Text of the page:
Should Teachers be Tenured?

Tenure. Such a small word with so many misconceptions and hopes attached to it. Naysayers demand that tenure be removed because it only protects 'bad' teachers. Supporters insist that tenure protects 'good' teachers. Who is right?

Tenure doesn't protect bad teachers.  'Bad' teachers can be terminated even if they are tenured.  BUT, administrators have to be doing their job. This means that they need to be observing, documenting, and meeting with the teacher.  Administrators must put the teacher on a personal improvement plan and then document progress or lack of progress. Lack of progress results in termination. Everything is documented. The teacher has had opportunities to respond. The teacher is also given the opportunity to have a hearing.  So, in my opinion tenure doesn't protect 'bad' teachers. Tenure does not grant teachers the right to teach as they want. It is not a protection that allows teachers to rule their own world. The only thing that protects 'bad' teachers are 'bad' administrators.

Tenure does protect 'good' teachers to the extent that it can help to make the termination process fair and calls for documentation. A tenured teacher cannot be terminated without due cause, documentation, and a procedure giving the teacher an opportunity to correct the problem. Termination also involves a hearing where witnesses may defend the teacher. In a hearing, attorneys from both sides will present their information to the BOE and a decision is made.  On a personal note,  I was asked to participate in a hearing for a colleague.  I felt that the teacher's attorney was far less prepared than she should have been. There had been a last minute 'attorney switch' and the one that the teacher's union had sent was not prepared for the argument. I did feel that this was a disservice to the teacher, who consequently lost the hearing.  Witnesses provided ample proof that the charges were false, but the opposing attorney was far more prepared and masterful in her presentation. In this case, a 'good' teacher lost, and, as a result, so did many students who will never have the privilege of being taught by this master teacher. Unfortunately, this unfair situation is not rare. Administrators with a personal agenda can 'lawyer-up' a notch or two at the district's expense and 'out-lawyer' the teacher.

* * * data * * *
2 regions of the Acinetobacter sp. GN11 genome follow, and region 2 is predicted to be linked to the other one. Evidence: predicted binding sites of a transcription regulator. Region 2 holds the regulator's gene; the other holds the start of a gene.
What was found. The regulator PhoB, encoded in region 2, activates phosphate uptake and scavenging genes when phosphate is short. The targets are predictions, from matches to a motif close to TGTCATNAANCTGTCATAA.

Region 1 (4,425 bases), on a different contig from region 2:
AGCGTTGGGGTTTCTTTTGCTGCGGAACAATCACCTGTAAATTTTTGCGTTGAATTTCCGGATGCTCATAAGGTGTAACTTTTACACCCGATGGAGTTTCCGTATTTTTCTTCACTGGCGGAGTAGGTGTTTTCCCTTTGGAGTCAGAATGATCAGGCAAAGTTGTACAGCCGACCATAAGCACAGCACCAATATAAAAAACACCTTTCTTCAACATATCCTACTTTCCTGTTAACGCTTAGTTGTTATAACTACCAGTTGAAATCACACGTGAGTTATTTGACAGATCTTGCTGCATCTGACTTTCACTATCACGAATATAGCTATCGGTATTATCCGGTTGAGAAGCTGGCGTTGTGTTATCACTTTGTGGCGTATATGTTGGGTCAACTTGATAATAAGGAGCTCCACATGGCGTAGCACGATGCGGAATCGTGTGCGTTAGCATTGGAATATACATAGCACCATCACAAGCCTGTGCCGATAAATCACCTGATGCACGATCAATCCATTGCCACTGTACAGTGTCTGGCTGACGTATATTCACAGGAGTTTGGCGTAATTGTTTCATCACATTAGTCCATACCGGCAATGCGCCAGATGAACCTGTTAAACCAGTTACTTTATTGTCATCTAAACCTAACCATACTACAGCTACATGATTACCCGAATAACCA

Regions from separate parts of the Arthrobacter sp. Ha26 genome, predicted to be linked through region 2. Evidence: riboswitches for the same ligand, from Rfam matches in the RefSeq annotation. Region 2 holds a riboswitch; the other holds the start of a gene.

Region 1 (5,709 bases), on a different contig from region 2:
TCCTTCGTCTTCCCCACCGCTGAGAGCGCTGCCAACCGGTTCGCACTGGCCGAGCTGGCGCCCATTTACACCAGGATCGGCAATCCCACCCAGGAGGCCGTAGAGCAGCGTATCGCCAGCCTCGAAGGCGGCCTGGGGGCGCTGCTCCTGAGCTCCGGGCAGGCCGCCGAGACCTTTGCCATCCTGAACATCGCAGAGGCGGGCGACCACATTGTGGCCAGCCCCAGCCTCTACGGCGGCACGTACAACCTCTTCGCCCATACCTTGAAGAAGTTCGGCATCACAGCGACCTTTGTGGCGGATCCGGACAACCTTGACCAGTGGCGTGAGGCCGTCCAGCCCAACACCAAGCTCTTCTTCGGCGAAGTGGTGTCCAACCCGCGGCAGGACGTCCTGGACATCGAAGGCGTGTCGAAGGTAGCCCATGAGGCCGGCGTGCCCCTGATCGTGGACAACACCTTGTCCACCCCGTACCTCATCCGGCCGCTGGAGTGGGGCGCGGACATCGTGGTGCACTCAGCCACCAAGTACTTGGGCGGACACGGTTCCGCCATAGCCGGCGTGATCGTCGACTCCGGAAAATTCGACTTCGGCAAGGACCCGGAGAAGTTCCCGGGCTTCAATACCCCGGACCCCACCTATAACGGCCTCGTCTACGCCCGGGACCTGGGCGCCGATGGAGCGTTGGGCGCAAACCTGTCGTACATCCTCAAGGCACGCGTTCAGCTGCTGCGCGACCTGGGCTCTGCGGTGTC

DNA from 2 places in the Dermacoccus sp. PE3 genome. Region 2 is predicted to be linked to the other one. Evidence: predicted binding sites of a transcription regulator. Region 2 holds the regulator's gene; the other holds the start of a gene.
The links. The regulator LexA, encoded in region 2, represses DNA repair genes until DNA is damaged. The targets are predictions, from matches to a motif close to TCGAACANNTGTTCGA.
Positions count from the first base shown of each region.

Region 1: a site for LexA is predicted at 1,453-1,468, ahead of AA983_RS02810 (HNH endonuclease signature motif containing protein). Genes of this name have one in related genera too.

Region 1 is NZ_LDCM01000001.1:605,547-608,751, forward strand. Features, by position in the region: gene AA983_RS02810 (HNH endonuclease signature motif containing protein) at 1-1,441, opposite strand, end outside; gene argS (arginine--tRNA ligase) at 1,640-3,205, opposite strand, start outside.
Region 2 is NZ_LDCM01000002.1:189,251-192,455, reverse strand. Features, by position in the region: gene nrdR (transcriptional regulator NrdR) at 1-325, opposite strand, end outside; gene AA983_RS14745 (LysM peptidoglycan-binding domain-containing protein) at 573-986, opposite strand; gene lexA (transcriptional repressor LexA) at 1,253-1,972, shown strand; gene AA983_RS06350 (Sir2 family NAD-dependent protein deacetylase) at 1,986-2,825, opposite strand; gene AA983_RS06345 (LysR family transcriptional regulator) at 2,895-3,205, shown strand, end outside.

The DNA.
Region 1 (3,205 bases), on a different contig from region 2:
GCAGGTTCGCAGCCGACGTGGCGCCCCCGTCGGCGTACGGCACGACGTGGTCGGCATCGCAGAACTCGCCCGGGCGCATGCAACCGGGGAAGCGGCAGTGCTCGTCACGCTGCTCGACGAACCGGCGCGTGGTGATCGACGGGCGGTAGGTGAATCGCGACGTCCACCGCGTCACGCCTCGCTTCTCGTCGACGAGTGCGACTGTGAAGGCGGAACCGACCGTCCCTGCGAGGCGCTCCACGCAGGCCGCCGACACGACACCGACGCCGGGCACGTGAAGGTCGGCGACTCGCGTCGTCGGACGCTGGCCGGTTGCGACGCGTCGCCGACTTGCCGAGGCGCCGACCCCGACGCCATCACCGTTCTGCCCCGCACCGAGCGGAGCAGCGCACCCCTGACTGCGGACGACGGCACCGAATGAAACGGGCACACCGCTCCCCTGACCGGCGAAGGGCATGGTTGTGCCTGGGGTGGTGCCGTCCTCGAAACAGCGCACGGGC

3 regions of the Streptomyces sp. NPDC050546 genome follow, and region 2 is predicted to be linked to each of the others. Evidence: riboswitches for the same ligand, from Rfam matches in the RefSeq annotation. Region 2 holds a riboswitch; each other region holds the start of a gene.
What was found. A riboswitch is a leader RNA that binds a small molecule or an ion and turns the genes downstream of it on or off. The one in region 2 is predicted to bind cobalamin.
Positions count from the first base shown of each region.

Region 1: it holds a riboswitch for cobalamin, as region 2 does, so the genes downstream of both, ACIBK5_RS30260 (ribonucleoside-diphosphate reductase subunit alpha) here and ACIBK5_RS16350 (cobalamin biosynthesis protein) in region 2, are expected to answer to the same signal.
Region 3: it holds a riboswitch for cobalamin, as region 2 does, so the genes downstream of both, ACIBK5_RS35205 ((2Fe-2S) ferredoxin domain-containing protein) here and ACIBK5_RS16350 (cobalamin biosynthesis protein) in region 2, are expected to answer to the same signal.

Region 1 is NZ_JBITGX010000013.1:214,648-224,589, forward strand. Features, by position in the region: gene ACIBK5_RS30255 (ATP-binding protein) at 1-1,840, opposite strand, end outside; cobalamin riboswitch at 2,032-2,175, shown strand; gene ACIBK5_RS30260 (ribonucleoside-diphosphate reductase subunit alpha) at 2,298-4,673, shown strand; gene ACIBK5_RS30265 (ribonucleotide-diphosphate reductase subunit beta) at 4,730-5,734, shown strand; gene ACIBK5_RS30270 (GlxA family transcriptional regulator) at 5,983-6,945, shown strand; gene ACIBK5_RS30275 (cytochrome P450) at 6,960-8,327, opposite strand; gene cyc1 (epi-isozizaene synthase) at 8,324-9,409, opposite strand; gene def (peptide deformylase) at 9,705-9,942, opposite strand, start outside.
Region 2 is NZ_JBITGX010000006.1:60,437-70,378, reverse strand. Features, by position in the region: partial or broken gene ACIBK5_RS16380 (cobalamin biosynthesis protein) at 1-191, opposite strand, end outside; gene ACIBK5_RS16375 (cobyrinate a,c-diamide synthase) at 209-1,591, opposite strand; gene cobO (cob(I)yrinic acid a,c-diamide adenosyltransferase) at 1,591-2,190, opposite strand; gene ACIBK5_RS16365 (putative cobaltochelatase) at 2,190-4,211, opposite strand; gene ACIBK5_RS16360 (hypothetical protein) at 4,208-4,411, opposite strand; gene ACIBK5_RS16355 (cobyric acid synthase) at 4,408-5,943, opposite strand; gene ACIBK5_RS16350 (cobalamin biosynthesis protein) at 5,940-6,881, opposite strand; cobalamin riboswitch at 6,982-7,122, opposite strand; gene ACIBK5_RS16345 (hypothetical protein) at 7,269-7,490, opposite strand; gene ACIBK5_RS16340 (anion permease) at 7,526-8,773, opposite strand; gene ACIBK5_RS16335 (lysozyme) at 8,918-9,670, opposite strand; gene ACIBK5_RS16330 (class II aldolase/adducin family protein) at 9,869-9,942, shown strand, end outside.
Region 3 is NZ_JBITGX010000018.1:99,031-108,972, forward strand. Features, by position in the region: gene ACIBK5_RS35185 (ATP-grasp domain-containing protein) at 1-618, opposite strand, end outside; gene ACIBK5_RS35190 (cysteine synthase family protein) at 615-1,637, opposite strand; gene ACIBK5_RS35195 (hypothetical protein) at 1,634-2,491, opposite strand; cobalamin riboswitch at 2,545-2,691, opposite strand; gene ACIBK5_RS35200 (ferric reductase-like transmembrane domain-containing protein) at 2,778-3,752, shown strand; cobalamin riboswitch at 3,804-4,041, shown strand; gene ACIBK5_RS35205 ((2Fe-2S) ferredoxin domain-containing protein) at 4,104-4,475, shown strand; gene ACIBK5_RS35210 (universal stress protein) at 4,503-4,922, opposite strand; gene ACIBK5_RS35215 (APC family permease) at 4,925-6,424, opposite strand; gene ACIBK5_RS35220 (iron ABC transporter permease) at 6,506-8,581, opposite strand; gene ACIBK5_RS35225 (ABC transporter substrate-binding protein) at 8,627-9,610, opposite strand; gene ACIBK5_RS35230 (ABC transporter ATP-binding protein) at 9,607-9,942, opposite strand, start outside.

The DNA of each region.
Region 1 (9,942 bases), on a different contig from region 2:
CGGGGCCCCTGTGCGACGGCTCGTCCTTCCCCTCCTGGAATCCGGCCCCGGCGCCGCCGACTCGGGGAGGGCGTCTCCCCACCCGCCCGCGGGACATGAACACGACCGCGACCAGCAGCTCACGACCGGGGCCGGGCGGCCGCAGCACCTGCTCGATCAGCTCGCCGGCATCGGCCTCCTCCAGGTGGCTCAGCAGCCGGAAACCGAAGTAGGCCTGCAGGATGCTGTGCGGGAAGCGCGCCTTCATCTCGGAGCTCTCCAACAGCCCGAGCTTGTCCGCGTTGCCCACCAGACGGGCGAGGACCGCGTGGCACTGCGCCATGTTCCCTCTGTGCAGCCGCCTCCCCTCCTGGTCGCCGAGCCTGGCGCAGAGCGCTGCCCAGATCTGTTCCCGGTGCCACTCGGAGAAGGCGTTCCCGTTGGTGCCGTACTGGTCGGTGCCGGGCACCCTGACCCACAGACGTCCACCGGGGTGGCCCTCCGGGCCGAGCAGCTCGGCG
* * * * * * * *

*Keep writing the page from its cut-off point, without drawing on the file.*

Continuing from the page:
Tenure helps to protect teachers, good and bad, from being targeted. And, let's face it, we've all worn the bull's eye at one time or another whether we deserved to wear it or not.  We've either angered an influential parent or held a position coveted by an administrator's friend or family member.  Maybe we just rub our administrator the wrong way.  Whatever the situation, without tenure, our jobs would be toast before we could even say a word in our own defense. Tenure does allow teachers to have a voice and an opportunity to defend themselves. Tenure helps to keep the attention focused on our professional skills.

Tenure is a status that teachers earn. Tenure is not automatically granted. It is a BOE approved status ONLY  after the evaluations and recommendation of the administrator are presented.  Tenure is not something that suddenly shows up on your contract after you have taught for a specified number of years. Tenure does not guarantee job protection in every situation.  Tenure does provide some job security. Tenure is a process that allows a teacher to take a more active role in their employment and give them more of a voice in the termination process. Not all terminations proceedings end up like my friend's situation. Some proceedings rule in favor of the teacher and employment continues.
Tenure provides guidelines for everyone to follow to ensure that teachers and districts are providing children with the best possible education.

* This information is based on the state that I live in and the BOE policies that I am familiar with. Your state or district may vary.*

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